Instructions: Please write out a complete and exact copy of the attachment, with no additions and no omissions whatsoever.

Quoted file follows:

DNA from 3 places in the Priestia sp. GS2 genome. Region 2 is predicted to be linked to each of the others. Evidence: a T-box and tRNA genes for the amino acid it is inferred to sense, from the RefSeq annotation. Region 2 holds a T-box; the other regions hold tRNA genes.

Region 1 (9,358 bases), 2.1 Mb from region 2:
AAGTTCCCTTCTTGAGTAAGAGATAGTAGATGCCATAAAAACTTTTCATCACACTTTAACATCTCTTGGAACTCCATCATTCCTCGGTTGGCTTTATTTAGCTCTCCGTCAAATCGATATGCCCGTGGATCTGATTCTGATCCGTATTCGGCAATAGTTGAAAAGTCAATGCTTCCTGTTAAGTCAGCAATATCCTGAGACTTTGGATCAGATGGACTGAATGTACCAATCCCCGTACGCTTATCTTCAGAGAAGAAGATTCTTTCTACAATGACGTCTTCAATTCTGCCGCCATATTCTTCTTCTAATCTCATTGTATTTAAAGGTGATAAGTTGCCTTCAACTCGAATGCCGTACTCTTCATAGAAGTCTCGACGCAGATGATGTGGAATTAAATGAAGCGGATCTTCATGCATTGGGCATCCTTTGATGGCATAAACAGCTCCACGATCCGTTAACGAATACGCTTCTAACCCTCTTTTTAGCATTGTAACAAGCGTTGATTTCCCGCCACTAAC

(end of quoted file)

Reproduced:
DNA from 3 places in the Priestia sp. GS2 genome. Region 2 is predicted to be linked to each of the others. Evidence: a T-box and tRNA genes for the amino acid it is inferred to sense, from the RefSeq annotation. Region 2 holds a T-box; the other regions hold tRNA genes.

Region 1 (9,358 bases), 2.1 Mb from region 2:
AAGTTCCCTTCTTGAGTAAGAGATAGTAGATGCCATAAAAACTTTTCATCACACTTTAACATCTCTTGGAACTCCATCATTCCTCGGTTGGCTTTATTTAGCTCTCCGTCAAATCGATATGCCCGTGGATCTGATTCTGATCCGTATTCGGCAATAGTTGAAAAGTCAATGCTTCCTGTTAAGTCAGCAATATCCTGAGACTTTGGATCAGATGGACTGAATGTACCAATCCCCGTACGCTTATCTTCAGAGAAGAAGATTCTTTCTACAATGACGTCTTCAATTCTGCCGCCATATTCTTCTTCTAATCTCATTGTATTTAAAGGTGATAAGTTGCCTTCAACTCGAATGCCGTACTCTTCATAGAAGTCTCGACGCAGATGATGTGGAATTAAATGAAGCGGATCTTCATGCATTGGGCATCCTTTGATGGCATAAACAGCTCCACGATCCGTTAACGAATACGCTTCTAACCCTCTTTTTAGCATTGTAACAAGCGTTGATTTCCCGCCACTAAC